Dear list members,
With generous support from the Stanford Humanities Center, the Ho Center for Buddhist Studies at Stanford, and the Stanford Departments of East Asian Languages and Cultures, History, and Religious Studies, I am happy to announce the Winter schedule for the Geballe Research Workshop series, Asian Representations and Constructions of Space (ARCS). This workshop series will be of interest to Buddhist studies graduate students and faculty in the Bay Area and is open to the public.
Throughout the academic year, ARCS invites a total of nine scholars from various disciplines to share works in progress concerning geographical, cosmological, and ritual space in historical Asian contexts from ancient and early modern India, China, Japan, and the Himalayas. Speakers will introduce participants to art, architecture, maps, manuscripts, gazetteers, and digital tools that formulate and depict a broad range of spatial realms.
Meetings are hosted by the David Rumsey Map Center in Stanford's Green Library (see here for location and policies) and will vary in format, ranging from book chapter workshops to formal lectures and digital humanities bootcamps. Each meeting is a standalone event and does not require attendance in previous sessions. All meetings are open to the public (please pre-register with the Rumsey Map Center here).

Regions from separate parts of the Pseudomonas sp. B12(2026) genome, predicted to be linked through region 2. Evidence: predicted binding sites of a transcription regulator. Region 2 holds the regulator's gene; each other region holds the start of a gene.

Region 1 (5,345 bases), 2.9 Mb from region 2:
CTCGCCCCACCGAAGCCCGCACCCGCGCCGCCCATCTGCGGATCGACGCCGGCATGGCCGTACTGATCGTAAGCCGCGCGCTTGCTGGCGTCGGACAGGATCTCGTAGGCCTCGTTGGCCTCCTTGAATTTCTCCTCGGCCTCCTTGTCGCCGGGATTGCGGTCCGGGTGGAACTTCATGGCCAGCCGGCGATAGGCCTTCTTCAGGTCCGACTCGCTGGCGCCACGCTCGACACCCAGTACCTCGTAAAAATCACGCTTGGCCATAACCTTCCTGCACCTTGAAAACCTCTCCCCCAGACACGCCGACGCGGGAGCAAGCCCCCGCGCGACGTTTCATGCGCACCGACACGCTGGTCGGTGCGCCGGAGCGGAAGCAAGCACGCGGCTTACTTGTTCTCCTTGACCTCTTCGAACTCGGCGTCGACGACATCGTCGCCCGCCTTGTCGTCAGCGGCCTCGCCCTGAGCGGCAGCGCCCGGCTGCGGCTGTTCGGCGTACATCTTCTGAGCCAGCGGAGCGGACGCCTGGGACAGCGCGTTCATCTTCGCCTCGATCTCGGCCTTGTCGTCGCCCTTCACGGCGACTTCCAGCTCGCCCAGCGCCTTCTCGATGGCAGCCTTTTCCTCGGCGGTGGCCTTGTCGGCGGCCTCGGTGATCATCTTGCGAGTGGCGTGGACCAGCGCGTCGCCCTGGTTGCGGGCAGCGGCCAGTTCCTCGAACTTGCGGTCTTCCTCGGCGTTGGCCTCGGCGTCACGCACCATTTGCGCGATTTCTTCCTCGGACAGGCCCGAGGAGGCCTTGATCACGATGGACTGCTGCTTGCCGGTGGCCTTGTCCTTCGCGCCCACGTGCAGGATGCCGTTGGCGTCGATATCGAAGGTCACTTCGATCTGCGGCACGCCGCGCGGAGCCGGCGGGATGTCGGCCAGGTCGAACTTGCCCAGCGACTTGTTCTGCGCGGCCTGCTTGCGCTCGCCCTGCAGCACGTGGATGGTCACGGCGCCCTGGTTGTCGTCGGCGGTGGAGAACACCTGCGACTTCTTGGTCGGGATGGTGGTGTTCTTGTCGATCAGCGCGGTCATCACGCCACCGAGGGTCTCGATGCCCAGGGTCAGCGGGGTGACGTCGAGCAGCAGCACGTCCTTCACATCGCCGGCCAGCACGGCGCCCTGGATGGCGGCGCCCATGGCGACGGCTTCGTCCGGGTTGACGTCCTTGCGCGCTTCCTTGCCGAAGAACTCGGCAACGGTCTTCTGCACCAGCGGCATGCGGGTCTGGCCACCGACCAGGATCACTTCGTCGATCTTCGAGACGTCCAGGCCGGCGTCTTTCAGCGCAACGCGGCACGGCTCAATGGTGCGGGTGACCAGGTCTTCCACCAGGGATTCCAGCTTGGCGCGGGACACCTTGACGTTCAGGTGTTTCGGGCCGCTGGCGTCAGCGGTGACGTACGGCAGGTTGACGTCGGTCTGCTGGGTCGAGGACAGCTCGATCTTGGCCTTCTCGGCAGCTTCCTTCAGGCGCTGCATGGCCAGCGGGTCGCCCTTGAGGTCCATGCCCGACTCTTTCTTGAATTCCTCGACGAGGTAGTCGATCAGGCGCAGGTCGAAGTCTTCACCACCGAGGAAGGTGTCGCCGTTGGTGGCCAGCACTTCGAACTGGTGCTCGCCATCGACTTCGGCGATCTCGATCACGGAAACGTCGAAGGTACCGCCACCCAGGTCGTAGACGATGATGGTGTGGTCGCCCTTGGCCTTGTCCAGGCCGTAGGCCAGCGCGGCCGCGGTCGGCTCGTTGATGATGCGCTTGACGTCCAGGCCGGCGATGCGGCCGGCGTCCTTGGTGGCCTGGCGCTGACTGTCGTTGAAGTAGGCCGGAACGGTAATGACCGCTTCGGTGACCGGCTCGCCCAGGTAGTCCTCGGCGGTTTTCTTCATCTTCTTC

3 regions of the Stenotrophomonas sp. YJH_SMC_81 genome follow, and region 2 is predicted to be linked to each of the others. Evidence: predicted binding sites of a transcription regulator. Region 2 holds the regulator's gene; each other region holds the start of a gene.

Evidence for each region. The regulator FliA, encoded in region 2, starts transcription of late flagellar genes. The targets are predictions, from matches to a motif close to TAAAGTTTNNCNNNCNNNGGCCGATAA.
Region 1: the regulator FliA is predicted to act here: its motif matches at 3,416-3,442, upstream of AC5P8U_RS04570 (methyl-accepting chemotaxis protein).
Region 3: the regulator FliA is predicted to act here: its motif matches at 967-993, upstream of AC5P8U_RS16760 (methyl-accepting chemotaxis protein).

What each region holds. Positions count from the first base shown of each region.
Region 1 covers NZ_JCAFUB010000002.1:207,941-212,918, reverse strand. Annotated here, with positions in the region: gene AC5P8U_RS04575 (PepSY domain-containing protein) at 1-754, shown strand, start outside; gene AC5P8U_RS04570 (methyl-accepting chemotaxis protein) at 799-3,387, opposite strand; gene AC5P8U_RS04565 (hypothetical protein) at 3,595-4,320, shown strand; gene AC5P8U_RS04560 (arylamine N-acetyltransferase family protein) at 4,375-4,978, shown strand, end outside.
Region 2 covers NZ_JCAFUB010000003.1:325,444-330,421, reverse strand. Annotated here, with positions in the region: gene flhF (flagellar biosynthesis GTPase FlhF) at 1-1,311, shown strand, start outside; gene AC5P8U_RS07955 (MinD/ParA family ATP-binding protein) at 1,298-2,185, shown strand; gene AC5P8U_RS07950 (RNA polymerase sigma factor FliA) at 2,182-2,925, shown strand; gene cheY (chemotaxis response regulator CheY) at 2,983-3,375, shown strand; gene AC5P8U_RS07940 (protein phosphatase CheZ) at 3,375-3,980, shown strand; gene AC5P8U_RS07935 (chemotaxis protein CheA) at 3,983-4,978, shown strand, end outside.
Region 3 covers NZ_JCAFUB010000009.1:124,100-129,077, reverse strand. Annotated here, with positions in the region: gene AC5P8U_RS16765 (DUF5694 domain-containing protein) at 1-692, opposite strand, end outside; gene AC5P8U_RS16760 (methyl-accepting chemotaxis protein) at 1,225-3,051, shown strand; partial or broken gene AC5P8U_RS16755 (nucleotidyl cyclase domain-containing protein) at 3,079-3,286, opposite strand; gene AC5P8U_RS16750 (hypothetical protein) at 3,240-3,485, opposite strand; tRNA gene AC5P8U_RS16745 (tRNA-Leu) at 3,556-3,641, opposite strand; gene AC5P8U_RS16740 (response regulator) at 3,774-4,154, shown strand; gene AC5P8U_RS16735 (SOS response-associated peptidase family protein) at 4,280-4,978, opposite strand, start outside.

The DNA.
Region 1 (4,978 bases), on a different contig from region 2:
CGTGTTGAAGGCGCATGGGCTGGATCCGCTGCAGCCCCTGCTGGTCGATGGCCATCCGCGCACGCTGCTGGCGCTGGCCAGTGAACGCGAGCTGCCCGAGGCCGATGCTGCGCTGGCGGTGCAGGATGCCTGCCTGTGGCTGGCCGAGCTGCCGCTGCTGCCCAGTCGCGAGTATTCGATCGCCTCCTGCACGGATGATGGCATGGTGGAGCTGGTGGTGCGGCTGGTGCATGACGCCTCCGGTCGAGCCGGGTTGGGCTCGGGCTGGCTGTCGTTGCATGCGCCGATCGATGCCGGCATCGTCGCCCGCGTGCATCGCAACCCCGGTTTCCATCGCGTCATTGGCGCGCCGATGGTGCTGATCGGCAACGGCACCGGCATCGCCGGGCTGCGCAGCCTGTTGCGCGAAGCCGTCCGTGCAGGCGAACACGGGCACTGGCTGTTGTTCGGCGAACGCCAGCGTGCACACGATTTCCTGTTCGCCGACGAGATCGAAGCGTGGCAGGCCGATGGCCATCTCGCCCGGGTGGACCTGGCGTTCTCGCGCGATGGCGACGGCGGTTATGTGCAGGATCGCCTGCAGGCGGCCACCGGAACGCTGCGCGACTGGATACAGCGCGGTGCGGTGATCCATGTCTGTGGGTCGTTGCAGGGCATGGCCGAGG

To subscribe to the ARCS mailing list for limited updates and announcements, sign up here.
The Winter quarter will feature two meetings:
February 12, 10am-12pm
- Hyunhee Park (Associate Professor, City University of New York)
- "Illuminating the World before 1492: China, the Islamic World, and the Cross-Cultural Mapping of Asia"
March 15, 10am-12pm
- Bill Mak (Associate Professor, Kyoto University)
- "Visualizing Time and Space through Foreign Eyes in Medieval China: From the Śārdūlakarṇāvadāna to Amoghavajra’s Xiuyao jing"
Daniel R. Tuzzeo
PhD Candidate, Buddhist Studies
Department of Religious Studies
Coordinator, Asian Representations and Constructions of Space (ARCS)
Geballe Research Workshop
Stanford Humanities Center